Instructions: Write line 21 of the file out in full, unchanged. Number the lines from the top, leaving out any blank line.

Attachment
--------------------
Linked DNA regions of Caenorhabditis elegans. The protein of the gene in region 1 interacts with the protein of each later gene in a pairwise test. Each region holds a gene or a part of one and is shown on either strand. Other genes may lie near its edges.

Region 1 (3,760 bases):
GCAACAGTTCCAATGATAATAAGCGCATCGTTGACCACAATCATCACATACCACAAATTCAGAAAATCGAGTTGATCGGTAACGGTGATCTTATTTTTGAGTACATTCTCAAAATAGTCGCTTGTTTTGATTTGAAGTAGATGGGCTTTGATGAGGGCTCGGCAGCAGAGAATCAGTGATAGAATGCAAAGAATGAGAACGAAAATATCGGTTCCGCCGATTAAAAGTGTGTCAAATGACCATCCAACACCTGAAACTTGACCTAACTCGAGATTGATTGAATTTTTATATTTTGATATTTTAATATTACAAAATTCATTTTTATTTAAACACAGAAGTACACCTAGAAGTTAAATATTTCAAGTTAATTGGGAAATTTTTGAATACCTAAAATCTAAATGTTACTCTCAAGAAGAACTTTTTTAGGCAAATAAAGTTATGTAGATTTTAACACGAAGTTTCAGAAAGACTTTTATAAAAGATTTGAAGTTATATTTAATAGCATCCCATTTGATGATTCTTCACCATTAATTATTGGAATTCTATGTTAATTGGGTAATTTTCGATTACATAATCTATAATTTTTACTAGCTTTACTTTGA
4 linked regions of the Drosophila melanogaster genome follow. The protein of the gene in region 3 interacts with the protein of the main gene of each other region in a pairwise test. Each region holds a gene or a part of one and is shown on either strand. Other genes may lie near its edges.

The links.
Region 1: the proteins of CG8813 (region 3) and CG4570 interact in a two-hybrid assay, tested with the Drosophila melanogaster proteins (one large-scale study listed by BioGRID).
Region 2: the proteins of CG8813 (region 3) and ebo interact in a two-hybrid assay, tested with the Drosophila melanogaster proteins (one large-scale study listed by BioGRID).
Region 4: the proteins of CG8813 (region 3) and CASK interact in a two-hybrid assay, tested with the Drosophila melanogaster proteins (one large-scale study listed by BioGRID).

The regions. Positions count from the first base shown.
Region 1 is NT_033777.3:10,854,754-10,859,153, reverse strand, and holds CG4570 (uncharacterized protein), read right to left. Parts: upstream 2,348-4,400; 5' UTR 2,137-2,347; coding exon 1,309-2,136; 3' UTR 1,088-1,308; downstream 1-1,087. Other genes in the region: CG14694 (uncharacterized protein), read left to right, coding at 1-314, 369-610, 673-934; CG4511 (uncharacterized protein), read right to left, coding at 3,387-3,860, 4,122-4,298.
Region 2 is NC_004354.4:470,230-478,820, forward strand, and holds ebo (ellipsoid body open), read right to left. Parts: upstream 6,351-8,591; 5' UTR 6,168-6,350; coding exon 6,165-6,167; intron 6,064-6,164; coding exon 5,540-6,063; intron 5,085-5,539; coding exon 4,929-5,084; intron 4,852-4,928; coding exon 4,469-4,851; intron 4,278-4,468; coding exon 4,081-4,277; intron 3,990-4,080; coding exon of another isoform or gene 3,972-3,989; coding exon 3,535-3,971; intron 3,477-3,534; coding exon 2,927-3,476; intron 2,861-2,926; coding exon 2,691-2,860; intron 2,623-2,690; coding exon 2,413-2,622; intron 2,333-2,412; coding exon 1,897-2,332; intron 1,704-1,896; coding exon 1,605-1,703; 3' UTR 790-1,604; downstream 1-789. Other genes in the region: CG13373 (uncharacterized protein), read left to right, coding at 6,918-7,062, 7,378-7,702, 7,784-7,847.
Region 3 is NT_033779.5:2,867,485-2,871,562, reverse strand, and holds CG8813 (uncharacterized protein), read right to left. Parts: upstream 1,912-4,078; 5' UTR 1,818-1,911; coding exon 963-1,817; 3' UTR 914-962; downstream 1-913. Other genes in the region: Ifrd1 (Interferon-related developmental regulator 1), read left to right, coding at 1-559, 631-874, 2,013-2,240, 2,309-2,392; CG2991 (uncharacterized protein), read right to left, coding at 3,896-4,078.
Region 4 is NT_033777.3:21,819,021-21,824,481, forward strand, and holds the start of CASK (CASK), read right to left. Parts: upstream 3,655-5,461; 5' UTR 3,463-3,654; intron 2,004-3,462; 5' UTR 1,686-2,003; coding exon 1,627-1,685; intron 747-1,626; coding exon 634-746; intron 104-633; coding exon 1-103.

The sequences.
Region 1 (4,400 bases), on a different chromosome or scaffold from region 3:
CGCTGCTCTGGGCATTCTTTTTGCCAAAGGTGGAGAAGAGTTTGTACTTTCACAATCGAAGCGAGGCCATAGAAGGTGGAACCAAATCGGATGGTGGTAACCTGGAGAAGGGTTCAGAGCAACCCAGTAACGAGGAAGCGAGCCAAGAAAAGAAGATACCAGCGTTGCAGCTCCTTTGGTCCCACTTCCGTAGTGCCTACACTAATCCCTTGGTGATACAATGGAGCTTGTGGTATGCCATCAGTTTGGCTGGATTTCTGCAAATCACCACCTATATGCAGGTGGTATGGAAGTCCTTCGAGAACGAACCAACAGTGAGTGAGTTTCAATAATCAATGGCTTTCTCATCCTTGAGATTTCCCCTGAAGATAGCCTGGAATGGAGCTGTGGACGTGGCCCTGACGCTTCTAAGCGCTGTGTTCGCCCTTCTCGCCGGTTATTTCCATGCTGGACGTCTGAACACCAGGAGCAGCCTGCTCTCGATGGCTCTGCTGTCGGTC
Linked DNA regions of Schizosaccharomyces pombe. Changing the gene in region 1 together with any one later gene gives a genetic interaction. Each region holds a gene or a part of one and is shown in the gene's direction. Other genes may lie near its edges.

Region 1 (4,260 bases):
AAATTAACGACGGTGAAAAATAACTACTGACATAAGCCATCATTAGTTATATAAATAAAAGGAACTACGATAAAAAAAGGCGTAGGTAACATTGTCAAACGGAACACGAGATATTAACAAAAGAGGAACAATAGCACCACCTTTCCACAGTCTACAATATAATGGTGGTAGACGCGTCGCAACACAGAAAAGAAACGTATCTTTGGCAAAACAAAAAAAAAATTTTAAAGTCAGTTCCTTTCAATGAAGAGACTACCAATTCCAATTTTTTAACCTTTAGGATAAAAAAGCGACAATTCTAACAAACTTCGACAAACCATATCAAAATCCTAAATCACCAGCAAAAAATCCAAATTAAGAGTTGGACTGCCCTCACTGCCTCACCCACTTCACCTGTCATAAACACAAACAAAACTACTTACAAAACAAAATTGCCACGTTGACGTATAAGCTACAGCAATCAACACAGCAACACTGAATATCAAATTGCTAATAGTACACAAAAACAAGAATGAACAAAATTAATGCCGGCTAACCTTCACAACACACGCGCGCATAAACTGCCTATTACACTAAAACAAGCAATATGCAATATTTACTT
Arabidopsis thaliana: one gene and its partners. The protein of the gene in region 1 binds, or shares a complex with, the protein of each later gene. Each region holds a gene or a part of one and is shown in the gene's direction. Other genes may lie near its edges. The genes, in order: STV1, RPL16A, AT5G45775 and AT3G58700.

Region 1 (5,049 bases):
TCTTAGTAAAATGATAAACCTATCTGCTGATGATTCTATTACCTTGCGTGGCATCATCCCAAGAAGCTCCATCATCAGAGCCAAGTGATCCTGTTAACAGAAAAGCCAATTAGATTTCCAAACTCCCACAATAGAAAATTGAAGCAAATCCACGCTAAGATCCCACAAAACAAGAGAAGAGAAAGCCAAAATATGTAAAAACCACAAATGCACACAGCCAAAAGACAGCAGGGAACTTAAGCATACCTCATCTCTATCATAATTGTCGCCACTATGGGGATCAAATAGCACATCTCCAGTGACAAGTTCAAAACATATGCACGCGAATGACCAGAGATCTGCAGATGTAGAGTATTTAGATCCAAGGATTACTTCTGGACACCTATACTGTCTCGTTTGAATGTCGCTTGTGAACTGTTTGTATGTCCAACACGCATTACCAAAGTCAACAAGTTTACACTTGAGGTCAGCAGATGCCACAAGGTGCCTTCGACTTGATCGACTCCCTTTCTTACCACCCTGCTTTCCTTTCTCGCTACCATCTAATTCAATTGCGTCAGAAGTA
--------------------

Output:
Region 1 (5,049 bases):